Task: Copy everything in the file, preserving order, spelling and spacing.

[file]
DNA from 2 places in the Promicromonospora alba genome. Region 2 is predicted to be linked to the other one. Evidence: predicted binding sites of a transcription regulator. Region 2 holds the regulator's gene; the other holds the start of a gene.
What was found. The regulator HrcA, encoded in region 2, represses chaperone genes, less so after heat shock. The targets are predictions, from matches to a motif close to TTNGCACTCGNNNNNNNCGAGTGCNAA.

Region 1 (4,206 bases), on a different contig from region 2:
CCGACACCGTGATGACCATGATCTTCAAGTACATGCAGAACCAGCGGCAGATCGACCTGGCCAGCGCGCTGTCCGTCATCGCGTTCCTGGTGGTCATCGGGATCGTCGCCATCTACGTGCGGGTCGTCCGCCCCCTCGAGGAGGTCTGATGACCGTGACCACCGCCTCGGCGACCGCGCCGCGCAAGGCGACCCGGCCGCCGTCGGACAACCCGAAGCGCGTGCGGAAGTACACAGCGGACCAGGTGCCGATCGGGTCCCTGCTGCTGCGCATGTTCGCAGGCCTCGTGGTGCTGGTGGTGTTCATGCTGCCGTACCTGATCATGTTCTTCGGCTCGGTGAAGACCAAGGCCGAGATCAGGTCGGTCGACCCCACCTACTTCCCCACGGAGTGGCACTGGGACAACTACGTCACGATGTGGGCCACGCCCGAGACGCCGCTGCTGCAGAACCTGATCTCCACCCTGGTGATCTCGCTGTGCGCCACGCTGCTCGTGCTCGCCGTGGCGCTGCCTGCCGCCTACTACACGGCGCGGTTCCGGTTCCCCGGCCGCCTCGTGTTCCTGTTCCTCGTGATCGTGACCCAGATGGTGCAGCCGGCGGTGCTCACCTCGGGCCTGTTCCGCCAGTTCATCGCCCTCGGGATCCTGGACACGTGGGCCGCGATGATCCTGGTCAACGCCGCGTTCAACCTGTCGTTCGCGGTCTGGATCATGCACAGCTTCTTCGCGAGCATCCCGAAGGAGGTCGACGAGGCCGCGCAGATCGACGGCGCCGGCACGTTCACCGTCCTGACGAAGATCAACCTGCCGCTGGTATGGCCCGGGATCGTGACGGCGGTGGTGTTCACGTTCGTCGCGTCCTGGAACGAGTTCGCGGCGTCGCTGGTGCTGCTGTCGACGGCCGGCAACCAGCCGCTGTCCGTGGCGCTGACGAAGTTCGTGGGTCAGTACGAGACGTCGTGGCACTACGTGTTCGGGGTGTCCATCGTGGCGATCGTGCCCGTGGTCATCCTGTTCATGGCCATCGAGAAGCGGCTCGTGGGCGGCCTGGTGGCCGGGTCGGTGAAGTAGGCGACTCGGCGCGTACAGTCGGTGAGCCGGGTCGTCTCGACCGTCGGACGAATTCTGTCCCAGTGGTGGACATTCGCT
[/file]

DNA from 2 places in the Promicromonospora alba genome. Region 2 is predicted to be linked to the other one. Evidence: predicted binding sites of a transcription regulator. Region 2 holds the regulator's gene; the other holds the start of a gene.
What was found. The regulator HrcA, encoded in region 2, represses chaperone genes, less so after heat shock. The targets are predictions, from matches to a motif close to TTNGCACTCGNNNNNNNCGAGTGCNAA.

Region 1 (4,206 bases), on a different contig from region 2:
CCGACACCGTGATGACCATGATCTTCAAGTACATGCAGAACCAGCGGCAGATCGACCTGGCCAGCGCGCTGTCCGTCATCGCGTTCCTGGTGGTCATCGGGATCGTCGCCATCTACGTGCGGGTCGTCCGCCCCCTCGAGGAGGTCTGATGACCGTGACCACCGCCTCGGCGACCGCGCCGCGCAAGGCGACCCGGCCGCCGTCGGACAACCCGAAGCGCGTGCGGAAGTACACAGCGGACCAGGTGCCGATCGGGTCCCTGCTGCTGCGCATGTTCGCAGGCCTCGTGGTGCTGGTGGTGTTCATGCTGCCGTACCTGATCATGTTCTTCGGCTCGGTGAAGACCAAGGCCGAGATCAGGTCGGTCGACCCCACCTACTTCCCCACGGAGTGGCACTGGGACAACTACGTCACGATGTGGGCCACGCCCGAGACGCCGCTGCTGCAGAACCTGATCTCCACCCTGGTGATCTCGCTGTGCGCCACGCTGCTCGTGCTCGCCGTGGCGCTGCCTGCCGCCTACTACACGGCGCGGTTCCGGTTCCCCGGCCGCCTCGTGTTCCTGTTCCTCGTGATCGTGACCCAGATGGTGCAGCCGGCGGTGCTCACCTCGGGCCTGTTCCGCCAGTTCATCGCCCTCGGGATCCTGGACACGTGGGCCGCGATGATCCTGGTCAACGCCGCGTTCAACCTGTCGTTCGCGGTCTGGATCATGCACAGCTTCTTCGCGAGCATCCCGAAGGAGGTCGACGAGGCCGCGCAGATCGACGGCGCCGGCACGTTCACCGTCCTGACGAAGATCAACCTGCCGCTGGTATGGCCCGGGATCGTGACGGCGGTGGTGTTCACGTTCGTCGCGTCCTGGAACGAGTTCGCGGCGTCGCTGGTGCTGCTGTCGACGGCCGGCAACCAGCCGCTGTCCGTGGCGCTGACGAAGTTCGTGGGTCAGTACGAGACGTCGTGGCACTACGTGTTCGGGGTGTCCATCGTGGCGATCGTGCCCGTGGTCATCCTGTTCATGGCCATCGAGAAGCGGCTCGTGGGCGGCCTGGTGGCCGGGTCGGTGAAGTAGGCGACTCGGCGCGTACAGTCGGTGAGCCGGGTCGTCTCGACCGTCGGACGAATTCTGTCCCAGTGGTGGACATTCGCT